Endangered Species in the Pacific Islands
Guam Rail / Gallirallus owstoni / Ko‘ko‘
||The Guam rail has a brown head, neck and eye stripe; near gray throat and upper breast; short wings that are dark with brownish spots and barred with white; lower breast, abdomen, under tail coverts, and tail are blackish with white barrings; gray bill, long legs and dark brown feet; and red iris. Females are similar but slightly smaller than male.
|Guam rail - Photo credit Suzanne Medina/Guam Department of Agriculture
Habitat & Behavior: The Guam rail is a secretive, flightless, territorial species that is most easily observed as it bathes or feeds along roadsides or field edges. The call is a loud, piercing whistle or series of whistles, usually given by two or more birds in response to a loud noise, the call of another rail, or other disturbances. Though individuals will respond almost invariably to the call of another rail, the species is generally silent.
The rail is one of the few native birds of Guam that is found more frequently in scrubby second growth or mixed forest than in uniform tracts of mature forest, and might have been more abundant after the arrival of humans than before.
It is omnivorous but appears to prefer animal over vegetable food. It is known to eat gastropods, skinks, geckos, insects, and carrion as well as seeds and palm leaves.
The rail is a year-round ground nester making it highly susceptible to predators, such as the monitor lizard and the rat. It lays 2-4 four eggs and both parents share in the construction of a shallow nest of leaves and grass. A far more efficient predator was introduced in the 1950s, the brown treesnake. The brown treesnake is generally considered to be the primary cause of the disappearance of most of Guam's native birds.
Past & Present:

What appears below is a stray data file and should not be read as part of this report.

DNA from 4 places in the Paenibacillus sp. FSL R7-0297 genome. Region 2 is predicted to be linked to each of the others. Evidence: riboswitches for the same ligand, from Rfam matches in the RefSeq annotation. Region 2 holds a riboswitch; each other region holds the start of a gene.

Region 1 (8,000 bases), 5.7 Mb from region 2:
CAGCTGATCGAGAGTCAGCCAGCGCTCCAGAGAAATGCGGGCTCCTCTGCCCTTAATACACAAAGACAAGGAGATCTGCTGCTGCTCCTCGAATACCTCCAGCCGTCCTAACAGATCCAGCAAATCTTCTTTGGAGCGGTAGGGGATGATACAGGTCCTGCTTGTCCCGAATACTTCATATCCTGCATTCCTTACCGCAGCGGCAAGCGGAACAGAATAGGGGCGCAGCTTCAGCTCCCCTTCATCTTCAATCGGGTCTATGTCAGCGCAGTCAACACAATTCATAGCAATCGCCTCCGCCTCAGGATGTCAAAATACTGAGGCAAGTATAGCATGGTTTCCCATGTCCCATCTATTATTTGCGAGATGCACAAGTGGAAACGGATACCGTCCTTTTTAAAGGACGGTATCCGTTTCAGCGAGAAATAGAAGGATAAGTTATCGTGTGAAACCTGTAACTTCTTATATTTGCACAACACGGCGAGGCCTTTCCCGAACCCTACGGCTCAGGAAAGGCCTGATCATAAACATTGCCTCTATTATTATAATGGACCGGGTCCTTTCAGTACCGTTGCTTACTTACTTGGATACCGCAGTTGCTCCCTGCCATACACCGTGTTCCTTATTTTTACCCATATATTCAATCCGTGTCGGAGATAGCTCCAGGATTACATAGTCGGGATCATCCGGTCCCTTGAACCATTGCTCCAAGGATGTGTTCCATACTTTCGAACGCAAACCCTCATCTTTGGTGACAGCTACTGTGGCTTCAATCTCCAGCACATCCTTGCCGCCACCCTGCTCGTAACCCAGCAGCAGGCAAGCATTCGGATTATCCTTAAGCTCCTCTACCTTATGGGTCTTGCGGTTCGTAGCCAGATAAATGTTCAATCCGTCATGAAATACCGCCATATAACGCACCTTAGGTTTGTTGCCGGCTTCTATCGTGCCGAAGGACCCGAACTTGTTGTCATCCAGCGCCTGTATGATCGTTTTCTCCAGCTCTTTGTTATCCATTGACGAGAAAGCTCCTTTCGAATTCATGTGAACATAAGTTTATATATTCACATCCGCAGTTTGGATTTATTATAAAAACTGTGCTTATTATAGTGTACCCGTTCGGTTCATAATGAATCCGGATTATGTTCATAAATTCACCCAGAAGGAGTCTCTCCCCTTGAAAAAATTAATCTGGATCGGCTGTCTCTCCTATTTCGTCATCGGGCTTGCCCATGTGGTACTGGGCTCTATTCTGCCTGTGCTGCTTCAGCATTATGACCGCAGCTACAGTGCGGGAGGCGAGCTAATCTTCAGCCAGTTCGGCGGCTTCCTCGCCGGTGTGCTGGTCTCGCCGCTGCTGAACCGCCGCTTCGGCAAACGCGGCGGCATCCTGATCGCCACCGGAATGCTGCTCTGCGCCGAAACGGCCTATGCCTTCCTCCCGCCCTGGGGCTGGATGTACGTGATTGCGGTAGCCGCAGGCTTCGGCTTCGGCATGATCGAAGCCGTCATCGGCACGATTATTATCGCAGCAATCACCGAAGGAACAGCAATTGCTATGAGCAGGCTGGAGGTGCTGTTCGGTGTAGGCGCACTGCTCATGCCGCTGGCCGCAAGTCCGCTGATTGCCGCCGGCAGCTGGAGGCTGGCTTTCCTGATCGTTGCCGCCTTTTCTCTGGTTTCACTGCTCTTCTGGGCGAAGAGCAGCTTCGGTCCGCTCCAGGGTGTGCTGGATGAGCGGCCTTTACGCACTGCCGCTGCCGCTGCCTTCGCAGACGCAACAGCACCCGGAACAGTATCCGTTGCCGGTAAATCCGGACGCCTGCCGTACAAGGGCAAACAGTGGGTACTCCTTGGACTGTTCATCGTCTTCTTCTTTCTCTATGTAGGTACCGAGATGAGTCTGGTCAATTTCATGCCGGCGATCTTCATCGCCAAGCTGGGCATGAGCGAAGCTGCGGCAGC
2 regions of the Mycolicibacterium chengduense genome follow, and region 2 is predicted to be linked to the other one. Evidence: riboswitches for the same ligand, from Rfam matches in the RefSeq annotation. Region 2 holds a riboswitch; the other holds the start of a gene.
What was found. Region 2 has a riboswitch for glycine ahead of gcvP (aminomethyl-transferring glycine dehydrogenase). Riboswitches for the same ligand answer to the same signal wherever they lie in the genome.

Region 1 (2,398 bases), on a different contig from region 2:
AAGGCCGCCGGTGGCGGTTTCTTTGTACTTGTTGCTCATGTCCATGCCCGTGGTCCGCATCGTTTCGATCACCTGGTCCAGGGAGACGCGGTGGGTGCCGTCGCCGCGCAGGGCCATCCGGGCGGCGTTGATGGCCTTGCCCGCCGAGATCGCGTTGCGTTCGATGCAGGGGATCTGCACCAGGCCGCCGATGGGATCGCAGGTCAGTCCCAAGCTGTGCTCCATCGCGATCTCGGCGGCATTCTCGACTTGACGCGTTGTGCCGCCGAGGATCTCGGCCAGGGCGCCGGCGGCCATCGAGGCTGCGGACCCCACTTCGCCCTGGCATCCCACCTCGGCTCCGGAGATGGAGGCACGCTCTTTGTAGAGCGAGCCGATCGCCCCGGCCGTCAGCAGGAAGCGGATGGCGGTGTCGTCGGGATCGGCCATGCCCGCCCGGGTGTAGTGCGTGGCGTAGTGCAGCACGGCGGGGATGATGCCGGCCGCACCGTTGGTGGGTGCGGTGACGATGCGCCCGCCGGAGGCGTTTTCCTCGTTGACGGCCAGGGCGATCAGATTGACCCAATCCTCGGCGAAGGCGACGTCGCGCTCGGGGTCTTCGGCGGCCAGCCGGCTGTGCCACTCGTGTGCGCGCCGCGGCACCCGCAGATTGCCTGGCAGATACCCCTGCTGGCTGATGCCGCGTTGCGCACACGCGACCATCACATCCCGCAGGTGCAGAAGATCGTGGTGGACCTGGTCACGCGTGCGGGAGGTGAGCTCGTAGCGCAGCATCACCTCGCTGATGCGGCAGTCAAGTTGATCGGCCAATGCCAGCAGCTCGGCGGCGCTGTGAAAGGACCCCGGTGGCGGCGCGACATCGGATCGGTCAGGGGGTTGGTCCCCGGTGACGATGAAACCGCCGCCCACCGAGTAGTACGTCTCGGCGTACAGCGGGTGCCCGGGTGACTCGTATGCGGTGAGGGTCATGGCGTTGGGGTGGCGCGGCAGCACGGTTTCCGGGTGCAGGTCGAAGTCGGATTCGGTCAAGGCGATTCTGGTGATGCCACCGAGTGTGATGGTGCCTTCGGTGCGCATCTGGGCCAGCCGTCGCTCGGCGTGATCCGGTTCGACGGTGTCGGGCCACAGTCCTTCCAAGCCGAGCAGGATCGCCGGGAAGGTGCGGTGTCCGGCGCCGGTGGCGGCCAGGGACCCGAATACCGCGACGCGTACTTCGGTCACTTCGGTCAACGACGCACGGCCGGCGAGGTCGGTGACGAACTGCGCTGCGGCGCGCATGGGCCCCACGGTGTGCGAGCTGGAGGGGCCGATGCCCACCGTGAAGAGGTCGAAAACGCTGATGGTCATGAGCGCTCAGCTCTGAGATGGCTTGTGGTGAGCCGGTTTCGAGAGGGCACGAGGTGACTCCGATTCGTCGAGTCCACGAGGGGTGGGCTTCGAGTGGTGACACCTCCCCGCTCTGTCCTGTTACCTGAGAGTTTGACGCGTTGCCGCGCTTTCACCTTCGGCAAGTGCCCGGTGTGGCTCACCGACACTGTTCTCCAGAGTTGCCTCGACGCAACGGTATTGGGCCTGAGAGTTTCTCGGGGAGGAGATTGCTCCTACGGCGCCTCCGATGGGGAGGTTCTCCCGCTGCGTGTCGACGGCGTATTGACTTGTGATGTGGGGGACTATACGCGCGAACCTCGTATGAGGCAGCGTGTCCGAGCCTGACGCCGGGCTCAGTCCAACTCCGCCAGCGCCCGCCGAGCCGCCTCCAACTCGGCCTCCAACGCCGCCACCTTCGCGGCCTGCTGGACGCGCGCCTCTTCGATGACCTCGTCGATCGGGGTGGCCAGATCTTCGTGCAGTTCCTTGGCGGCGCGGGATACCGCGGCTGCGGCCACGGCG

Before the 1970s, the Guam rail occurred island-wide and distributed in all habitats except wetlands. The population declined severely from 1969-1973, and the rail disappeared from southern Guam in the mid 1970s. The decline of the rail continued until in 1980, only 10 rails were recorded. In a desperate move, 21 birds were caught in the wild in the mid-1980s and placed in captive breeding both in the continental United States and on Guam.
The U.S. Fish and Wildlife Service began conducting systematic forest bird surveys in Micronesia in 1981. The majority of forest birds were protected on Guam by the turn of the century with such acts as Guam Public Law 6-87 which prohibited the taking, buying or selling of wild birds or their eggs and the Endangered Species Act of Guam (Guam Public Law 15-36), which protects both locally and federally listed endangered species on Guam. The Government of Guam also established four conservation reserves that provided protected habitat for many native species, at least until the brown tree snake invaded.
A brown treesnake barrier was erected around a 60-acre parcel known as Area 50 on Andersen Air Force Base in 1998, and 16 Guam rails were released into the area in November 1998 - the first Guam rails to exist in the wild on the island since the mid-1980s. Breeding was documented, however, the small population was believed to have been extirpated by feral cats and other predators. A second release of 44 Guam rails was undertaken in a snake controlled area of Anderson Air Force Base in 2003. Due to predatory feral cats, it is believed that no Guam rails exist on Guam at this time.
The Cocos Island Resort, Guam Department of Agriculture, and US Fish and Wildlife Service entered into an agreement to create a safe harbor for the Guam rail on Cocos Island in 2009. Rats were eradicated prior to release. On November 15, 2010, sixteen captive bred ko'ko birds were released into the wild on Cocos Island. Guam rails also have been introduced on Rota, an adjacent island that has not been invaded by brown treesnakes. Every year about 100 ko'ko birds are released on the island of Rota in an effort to preserve the species.